How to Justify an Event Budget to Your Boss
August 18, 2017 / 0 comments
Recently, the annual US-based CareerCast research gave the role of event coordinator a stress score of 51.15. For anyone not following the made up numbers of one research group, this ranking qualifies as highly stressful. Additionally, event coordinator ranked fifth overall in terms of most stressful jobs in the US. Conclusion? Being an event coordinator is not only a high-octane job but it’s also pretty stressful. But that isn’t really news to anyone who has been in the industry. What can we do about all this stress? We can at least try to enjoy the events we painstakingly produce.
One of the most stressful tasks for event coordinators is justifying a budget to your manager. Here are some key steps to alleviate some of your stress:
1. Do Not Fear the Spreadsheet
Come armed with facts and figures that show the benefit of adopting your proposed budget and your event. Even a simple spreadsheet with metrics like budget per person and optional costs to improve the event will make it easy to see what value is gained from spending money. Your manager will love having hard numbers to base a decision on and it prepares them to go to bat for you if anyone else questions the budget.
Plus, having a spreadsheet for your budget lets you easily track any changes, report on whether you were over or under budget after the event, and with a little Excel knowhow you can create dynamic graphs and charts to explain the budget to any visual learners on your team.
Here’s an example of a simple, yet effective event budget template.
2. Give Your Budget a Reality Check
After spending a lot of time on a project, we can miss what might be obvious flaws. Take an objective look at your budget proposal before submitting it. Ask yourself:
- Will this budget realistically lead to the event I want?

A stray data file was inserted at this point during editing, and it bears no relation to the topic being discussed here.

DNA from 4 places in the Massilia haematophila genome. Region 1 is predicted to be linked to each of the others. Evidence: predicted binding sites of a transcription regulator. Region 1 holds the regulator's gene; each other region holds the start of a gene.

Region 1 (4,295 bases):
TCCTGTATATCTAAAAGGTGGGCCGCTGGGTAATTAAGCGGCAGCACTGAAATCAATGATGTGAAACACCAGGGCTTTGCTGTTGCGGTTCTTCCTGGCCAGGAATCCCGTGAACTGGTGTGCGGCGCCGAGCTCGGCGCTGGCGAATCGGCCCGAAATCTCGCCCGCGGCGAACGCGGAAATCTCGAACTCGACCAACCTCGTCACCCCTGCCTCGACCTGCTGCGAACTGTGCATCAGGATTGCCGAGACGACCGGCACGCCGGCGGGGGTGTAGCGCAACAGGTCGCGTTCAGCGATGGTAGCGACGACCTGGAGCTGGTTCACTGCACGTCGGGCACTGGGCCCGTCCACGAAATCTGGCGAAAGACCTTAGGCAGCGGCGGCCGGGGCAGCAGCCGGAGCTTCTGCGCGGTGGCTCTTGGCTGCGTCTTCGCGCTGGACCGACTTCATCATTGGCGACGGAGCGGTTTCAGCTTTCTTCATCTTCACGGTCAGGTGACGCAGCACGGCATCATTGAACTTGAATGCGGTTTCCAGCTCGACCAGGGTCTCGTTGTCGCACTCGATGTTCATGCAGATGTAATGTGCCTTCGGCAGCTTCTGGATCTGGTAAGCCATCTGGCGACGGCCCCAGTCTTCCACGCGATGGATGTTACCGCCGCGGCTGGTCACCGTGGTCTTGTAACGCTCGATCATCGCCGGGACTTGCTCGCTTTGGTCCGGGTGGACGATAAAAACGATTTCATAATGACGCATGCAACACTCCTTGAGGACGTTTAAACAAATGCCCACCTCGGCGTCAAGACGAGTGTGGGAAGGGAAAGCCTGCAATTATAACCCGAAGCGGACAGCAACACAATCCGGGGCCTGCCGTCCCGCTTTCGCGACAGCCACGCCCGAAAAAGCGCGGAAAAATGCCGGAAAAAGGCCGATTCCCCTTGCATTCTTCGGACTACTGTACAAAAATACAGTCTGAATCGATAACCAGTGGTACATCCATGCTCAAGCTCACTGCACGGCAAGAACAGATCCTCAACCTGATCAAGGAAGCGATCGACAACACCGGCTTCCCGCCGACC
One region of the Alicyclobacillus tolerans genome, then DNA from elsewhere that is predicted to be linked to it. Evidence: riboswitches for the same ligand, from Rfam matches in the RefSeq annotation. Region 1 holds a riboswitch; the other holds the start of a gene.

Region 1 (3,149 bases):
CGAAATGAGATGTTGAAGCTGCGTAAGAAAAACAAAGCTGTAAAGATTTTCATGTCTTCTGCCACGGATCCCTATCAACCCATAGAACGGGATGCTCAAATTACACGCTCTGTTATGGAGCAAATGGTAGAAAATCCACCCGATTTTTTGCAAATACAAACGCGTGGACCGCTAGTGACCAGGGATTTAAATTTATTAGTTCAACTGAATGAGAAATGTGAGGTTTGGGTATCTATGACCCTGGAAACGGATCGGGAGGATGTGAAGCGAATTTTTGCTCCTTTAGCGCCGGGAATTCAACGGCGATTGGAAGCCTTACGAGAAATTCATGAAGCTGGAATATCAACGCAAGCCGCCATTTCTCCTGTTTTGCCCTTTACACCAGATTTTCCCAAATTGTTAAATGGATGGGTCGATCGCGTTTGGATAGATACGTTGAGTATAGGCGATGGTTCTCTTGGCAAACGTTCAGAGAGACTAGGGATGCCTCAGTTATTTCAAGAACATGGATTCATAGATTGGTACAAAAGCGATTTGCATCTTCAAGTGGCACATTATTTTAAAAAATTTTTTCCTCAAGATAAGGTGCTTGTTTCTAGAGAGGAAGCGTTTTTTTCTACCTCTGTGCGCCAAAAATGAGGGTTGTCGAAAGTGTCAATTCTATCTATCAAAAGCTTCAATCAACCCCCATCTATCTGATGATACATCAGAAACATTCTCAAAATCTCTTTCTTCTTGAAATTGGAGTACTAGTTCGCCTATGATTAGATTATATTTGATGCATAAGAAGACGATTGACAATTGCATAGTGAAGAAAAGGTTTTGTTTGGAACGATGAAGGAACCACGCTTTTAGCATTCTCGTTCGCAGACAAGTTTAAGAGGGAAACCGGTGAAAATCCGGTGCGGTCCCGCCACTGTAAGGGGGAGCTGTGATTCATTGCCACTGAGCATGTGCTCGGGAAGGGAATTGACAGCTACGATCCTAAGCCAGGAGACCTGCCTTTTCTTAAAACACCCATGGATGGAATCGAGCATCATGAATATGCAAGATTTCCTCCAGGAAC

- Will this budget improve team morale and enjoyment?
- Does my budget reflect my team’s desires or only a portion of the group?
- If I were approving my budget, what questions would I have?
Try to anticipate any questions your manager will have so that you’re not caught in the moment trying to explain why it’s a must to have unicycle fire-juggling talent at the next company offsite.
3. Know the ROI of Your Event
Beyond just knowing your estimated costs you should know the impact and value of those costs. Sometimes spending an extra $50, $100, or $5,000 is completely reasonable. But you need to be able to justify why every dollar is spent the way it is.
Will spending an extra $10 per employee mean that everyone leaves the event with a rad memento of the event? Probably worth it.
Knowing the return on investment also gives you leverage to negotiate a higher budget. If you can communicate the positive impact of spending a bit more for a way better experience, you’ll be one step closer to throwing your dream event.
4. Practice Your Pitch
Be sure to practice what you’re going to say! The last thing you want to do is look unprepared when presenting your budget. Who wants to sign off on a poorly planned and questionably valuable project?
Your pitch should concisely communicate how your proposed budget will benefit the company. It doesn’t have to be fancy, just crystal clear and easily understood. Make it simple to say, “YES!”
Preparation isn’t one size fits all. If you can get a friend to listen to your pitch and offer feedback, that’s great. Some people just need to review their notes in their head, but they have notes. Some of us are striking power poses in the bathroom while repeating our daily mantras about how amazing we are. Do what works for you, but do something.
Getting your budget approved boils down to knowing what you want, why you want it, and how to explain it. You’ve got this. Go plan your next killer offsite with your bullet-proof budget in hand!